“Some pirates achieved immortality by great deeds of cruelty or derring-do. Some achieved immortality by amassing great wealth. But the captain had long ago decided that he would, on the whole, prefer to achieve immortality by not dying.” ― Terry Pratchett,
The more I am exposed to the bumbling Trump presidency and regime the more I am coming to realize that he may well be one of history’s most tragic figures.
This situation is not the result of his own doing but by an ironic twist of time and fate that forces his swashbuckling attitude and sense of adventure be contained in an era of checks and balances the likes of which are beyond his reckoning.
He is a composite character made up of Robert Louis Stevenson’s Long John Silver and Shakespeare’s Falstaff.
The latter is a drunkard and a lout who prefers sipping a glass or two of ale in a local pub while eyeing the barmaid’s voluptuous breasts and squeezing the younger server’s ample butt for a bit of good fun.
The pirate side of his nature is the cunning and misunderstood pirate who is a man sensitive to the opinions of a young and impressionable Jack Hawkins while all the while constantly on the alert for the local law officials to arrest him and lead him to his fate on the end of a rope on the yardarm.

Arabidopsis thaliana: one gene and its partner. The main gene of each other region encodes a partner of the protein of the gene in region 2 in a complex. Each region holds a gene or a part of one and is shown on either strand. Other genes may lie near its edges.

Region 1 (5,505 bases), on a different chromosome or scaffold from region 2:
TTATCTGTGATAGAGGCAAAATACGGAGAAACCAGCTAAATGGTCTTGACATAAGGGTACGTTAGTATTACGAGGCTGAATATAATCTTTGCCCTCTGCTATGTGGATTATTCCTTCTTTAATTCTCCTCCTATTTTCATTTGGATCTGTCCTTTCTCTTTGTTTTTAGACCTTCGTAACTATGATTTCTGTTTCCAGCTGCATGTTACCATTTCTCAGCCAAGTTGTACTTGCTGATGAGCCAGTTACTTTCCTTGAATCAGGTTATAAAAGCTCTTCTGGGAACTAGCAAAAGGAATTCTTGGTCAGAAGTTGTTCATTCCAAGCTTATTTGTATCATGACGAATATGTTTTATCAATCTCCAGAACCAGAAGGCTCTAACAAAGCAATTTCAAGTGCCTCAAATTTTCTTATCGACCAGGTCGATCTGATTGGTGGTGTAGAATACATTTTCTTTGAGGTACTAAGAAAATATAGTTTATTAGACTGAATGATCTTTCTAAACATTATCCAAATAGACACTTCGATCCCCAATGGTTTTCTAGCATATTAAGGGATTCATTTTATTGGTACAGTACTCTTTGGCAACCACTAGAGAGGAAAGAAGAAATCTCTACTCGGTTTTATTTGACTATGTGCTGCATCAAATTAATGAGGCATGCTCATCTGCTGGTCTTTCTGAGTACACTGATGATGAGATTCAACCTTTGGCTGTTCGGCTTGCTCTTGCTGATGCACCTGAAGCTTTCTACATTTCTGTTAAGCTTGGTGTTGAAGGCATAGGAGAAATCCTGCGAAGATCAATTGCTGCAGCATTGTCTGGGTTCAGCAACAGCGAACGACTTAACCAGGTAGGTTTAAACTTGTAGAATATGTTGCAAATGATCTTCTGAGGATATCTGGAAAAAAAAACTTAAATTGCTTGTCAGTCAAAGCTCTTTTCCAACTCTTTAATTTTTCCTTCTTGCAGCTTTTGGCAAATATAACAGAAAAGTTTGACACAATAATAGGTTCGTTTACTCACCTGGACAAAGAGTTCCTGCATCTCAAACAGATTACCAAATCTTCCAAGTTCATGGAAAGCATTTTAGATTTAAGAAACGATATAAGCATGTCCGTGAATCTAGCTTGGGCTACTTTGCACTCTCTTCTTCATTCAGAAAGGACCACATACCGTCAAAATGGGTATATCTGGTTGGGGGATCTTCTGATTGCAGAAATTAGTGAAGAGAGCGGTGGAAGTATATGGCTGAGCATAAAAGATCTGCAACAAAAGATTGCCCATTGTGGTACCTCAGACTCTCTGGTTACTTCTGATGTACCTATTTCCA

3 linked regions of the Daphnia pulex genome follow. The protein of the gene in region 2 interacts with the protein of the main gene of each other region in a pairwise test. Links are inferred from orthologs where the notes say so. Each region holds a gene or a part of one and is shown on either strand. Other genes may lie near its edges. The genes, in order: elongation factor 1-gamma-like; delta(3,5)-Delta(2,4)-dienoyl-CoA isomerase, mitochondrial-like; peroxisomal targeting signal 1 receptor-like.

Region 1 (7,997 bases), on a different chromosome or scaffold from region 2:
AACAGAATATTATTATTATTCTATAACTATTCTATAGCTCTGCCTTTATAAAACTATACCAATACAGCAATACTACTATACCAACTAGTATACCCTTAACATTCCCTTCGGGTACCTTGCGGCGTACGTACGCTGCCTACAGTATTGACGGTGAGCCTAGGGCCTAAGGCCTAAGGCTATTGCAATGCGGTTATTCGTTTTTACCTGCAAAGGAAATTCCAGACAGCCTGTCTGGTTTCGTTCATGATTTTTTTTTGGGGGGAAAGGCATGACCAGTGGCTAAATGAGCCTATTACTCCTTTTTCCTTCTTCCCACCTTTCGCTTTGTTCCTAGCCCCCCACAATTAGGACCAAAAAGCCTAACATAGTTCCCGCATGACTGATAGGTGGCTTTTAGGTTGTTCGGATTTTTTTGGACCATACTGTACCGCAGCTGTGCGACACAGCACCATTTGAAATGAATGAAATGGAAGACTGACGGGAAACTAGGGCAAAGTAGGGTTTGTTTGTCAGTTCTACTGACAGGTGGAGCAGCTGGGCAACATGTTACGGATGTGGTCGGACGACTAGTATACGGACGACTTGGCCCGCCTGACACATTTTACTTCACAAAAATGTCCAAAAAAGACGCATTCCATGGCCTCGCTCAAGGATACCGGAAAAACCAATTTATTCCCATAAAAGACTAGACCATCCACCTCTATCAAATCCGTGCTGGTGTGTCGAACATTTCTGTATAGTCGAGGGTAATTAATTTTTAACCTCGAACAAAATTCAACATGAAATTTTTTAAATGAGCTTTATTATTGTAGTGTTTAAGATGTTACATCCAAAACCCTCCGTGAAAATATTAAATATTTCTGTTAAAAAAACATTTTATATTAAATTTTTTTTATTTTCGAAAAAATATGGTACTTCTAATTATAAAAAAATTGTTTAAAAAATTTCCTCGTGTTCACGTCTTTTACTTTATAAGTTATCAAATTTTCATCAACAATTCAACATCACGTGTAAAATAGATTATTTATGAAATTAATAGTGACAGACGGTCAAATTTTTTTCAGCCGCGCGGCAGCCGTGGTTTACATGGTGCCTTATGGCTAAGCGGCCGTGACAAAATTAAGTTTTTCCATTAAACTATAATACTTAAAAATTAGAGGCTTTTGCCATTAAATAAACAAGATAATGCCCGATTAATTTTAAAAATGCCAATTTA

These are both forceful and dramatic characters and to have them housed into one psyche could only and inevitably cast uncertainty, doubt and hesitation about future plans and well imagined outcomes. He did state he can foresee the future. The Art of the Dream.
If my analysis is true then this tragic hulk of a man will soon be walking the gang-plank alone for crimes and offences he does not recognize as being a result of his own misgivings and insecurity.
Har matey. Thar she blows. The end of the tale. — gc